Can terrorism in Europe be linked to desertification in Africa? A new report by the Berlin thinktank Adelphi seems to think so. According to its report, entitled Insurgency, Terrorism and Organised Crime in a Warming World, climate change creates an environment wherein terrorism can thrive, for as food security rises, people become susceptible to the economic incentives offered by terrorist groups and human traffickers.
Nowhere is this more evident than on the African continent, home to some of the world’s most economically at-risk nations. The Sahel region, which weaves from Senegal in the West to Djibouti in the East, has been ravaged by desertification. It has emerged as a battleground in the Global War on Terror, and the epicentre for African migration to Europe. With climate change taking an increasing toll on the region, what will the future hold for the coming generations?
A brief glance at statistics paints a bleak picture. The Population Reference Bureau estimates that over the next few decades, the population of the Sahel will increase by 250 percent, from 165 to 350 million. Of that number, sixty million Africans, predominantly young men, will migrate to North Africa and Europe in search of greater opportunities.
However, large-scale migration in the Sahel is already happening. Agadez, in Niger, is the launching post for many immigrants from the Sahel to Libya and onto the Mediterranean. It’s often referred to as “the smuggling capital of Africa.” According to the International Organization for Migration (IOM), 6,000 people arrive in Agadez every week. To make matters worse, Agadez is surrounded by a number of Boko Haram occupied territory. The vast economic uncertainty in the Sahel, combined with large-scale food insecurity, creates fertile ground for Boko Haram and Al-Qaeda, who have exploited famines and droughts as recruitment tools, and used food and water as weapons of war.
An extraordinary initiative however intends to bring the Sahel back to life: the Great Green Wall. By planting an 8,000-kilometer wall of trees across the across the continent, the Great Green Wall aims to reverse the process of desertification. Directed by the African Union and owned by 21 countries, this $8 billion project seeks to restore fifty million hectares of degraded land, creating 500,000 jobs, and providing twenty million people with food security. Although its preoccupation is to reverse desertification, the Great Green Wall is part of a broader strategy to halt migration and the radicalisation of young men.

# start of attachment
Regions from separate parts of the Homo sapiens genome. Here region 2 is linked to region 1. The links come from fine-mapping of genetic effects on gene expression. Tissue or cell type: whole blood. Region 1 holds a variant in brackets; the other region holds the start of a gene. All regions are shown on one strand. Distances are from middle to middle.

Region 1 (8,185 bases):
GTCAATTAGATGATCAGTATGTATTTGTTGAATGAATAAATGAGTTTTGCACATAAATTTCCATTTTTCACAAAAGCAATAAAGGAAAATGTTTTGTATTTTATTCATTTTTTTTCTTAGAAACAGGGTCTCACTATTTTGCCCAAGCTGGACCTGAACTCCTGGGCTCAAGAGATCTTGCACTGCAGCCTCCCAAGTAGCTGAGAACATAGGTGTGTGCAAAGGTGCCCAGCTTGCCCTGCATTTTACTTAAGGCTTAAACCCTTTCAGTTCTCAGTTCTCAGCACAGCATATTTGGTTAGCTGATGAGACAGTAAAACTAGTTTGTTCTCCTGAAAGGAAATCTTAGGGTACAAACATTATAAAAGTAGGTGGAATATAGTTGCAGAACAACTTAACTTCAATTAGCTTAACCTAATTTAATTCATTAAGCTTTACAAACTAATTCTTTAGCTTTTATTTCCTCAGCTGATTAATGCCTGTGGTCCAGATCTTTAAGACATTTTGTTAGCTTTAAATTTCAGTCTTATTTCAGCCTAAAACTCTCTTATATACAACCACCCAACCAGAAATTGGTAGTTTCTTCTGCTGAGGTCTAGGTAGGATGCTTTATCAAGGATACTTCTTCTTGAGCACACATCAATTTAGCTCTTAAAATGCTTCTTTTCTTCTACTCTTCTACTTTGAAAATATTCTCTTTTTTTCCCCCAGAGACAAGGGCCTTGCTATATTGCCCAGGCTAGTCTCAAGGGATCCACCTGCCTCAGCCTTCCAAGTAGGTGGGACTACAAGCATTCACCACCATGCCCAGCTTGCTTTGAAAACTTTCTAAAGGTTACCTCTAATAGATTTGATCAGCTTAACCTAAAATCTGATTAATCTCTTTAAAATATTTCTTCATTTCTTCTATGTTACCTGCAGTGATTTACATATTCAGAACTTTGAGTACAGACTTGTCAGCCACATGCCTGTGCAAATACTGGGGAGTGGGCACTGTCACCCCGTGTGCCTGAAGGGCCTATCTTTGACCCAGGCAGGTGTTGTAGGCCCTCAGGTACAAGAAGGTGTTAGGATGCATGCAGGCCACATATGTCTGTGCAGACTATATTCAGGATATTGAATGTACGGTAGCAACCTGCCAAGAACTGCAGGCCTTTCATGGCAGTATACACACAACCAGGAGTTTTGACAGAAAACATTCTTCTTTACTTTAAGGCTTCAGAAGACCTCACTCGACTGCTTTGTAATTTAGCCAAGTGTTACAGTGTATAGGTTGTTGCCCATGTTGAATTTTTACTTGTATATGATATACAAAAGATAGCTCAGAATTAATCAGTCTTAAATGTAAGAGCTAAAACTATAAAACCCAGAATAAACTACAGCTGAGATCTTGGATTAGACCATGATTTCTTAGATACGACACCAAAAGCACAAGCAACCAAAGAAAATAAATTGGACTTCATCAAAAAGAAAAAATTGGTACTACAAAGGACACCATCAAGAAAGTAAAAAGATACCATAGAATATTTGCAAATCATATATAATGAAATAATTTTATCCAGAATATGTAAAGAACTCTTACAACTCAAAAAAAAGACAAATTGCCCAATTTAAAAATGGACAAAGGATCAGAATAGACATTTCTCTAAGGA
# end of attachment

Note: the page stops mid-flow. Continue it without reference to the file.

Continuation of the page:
Alexander Asen, the communications lead for the Great Green Wall at the United Nations, sat down with Graphite to discuss how this initiative is designed to solve the colossal issues of terrorism and mass migration.
“People in the Sahel live on the frontline of climate change, not in some abstract reality,” he says. “80 percent of people rely on agriculture for their everyday survival; so you can imagine the impact when the land degrades, and what that means to people’s daily survival.”
Although far from completion, the Great Green Wall has gained considerable traction, with 15 percent of the wall having already been planted. Asen has visited the Sahel and seen first-hand the impact of the Great Green Wall on local communities: “Throughout the Sahel, hundreds of thousands of jobs have been created. From a practical point of view, the Great Green Wall is not just about planting trees, it’s also about rebuilding communities. It connects local economies to international markets. We are working with companies who are purchasing Moringa, an emerging superfood, along the Great Green Wall with a view to creating long-term sustainable job creation.”
The creation of jobs has had a crucial effect in curtailing the pull of terrorist groups, Asen remarks: “Young men are given incentives to manage the trees and look after what has been planted. It has created a huge amount of jobs over the last ten years and reduced the grip on resources that terrorist groups have increasingly wielded.”
However, while some countries have pioneered the Great Green Wall, others have fallen behind. Mali, which has recently been rocked by political instability and terrorism, has failed to live up to the standards set by Senegal and Nigeria. Although the project is internationalist in scope, it relies on the cooperation of individual countries. Mali, in desperate need of land regeneration, lacks the political will to commit to the Great Green Wall.
But, Asen remains positive: “There is growing political momentum in the region. The African Union has embraced the initiative and there is a drive to realize this African dream. There may be pockets which are not restored, which may be the reality, but if it gets close to the goals laid out – 500,000 jobs – it will be considered a success, despite patchworks.”
Without clear initiatives to combat looming social and environmental adversities, the future of the region will remain bleak. It will be characterized by increasing environmental disasters, radicalization, and migration. But governments are taking note. That is why, despite their short-term interests, western governments are investing billions in the Great Green Wall. They have become increasingly aware of the linkages between the environment, and terrorism and migration. They have realized that desertification in the Sahel will have mounting consequences for Europe. Ultimately, however, this initiative is African-led; it is Africa taking control of its own destiny, of its future.